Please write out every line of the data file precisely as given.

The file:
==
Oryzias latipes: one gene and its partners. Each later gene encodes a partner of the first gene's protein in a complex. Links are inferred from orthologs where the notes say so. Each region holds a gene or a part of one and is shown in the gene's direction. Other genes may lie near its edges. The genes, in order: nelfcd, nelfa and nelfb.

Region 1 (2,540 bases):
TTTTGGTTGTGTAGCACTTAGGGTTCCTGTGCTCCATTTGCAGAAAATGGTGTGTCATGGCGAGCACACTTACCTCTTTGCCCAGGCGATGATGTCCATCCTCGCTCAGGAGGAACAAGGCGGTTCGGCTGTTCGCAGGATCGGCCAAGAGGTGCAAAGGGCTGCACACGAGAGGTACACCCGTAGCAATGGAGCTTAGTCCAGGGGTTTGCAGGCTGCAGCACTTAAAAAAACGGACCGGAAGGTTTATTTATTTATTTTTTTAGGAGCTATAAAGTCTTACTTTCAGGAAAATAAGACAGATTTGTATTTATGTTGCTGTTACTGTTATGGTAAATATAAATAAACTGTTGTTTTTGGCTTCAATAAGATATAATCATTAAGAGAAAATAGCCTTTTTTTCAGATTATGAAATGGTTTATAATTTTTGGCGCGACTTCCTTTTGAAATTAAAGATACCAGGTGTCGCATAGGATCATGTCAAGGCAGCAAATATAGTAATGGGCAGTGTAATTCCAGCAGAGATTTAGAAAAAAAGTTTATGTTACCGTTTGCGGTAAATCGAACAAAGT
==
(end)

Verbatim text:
Oryzias latipes: one gene and its partners. Each later gene encodes a partner of the first gene's protein in a complex. Links are inferred from orthologs where the notes say so. Each region holds a gene or a part of one and is shown in the gene's direction. Other genes may lie near its edges. The genes, in order: nelfcd, nelfa and nelfb.

Region 1 (2,540 bases):
TTTTGGTTGTGTAGCACTTAGGGTTCCTGTGCTCCATTTGCAGAAAATGGTGTGTCATGGCGAGCACACTTACCTCTTTGCCCAGGCGATGATGTCCATCCTCGCTCAGGAGGAACAAGGCGGTTCGGCTGTTCGCAGGATCGGCCAAGAGGTGCAAAGGGCTGCACACGAGAGGTACACCCGTAGCAATGGAGCTTAGTCCAGGGGTTTGCAGGCTGCAGCACTTAAAAAAACGGACCGGAAGGTTTATTTATTTATTTTTTTAGGAGCTATAAAGTCTTACTTTCAGGAAAATAAGACAGATTTGTATTTATGTTGCTGTTACTGTTATGGTAAATATAAATAAACTGTTGTTTTTGGCTTCAATAAGATATAATCATTAAGAGAAAATAGCCTTTTTTTCAGATTATGAAATGGTTTATAATTTTTGGCGCGACTTCCTTTTGAAATTAAAGATACCAGGTGTCGCATAGGATCATGTCAAGGCAGCAAATATAGTAATGGGCAGTGTAATTCCAGCAGAGATTTAGAAAAAAAGTTTATGTTACCGTTTGCGGTAAATCGAACAAAGT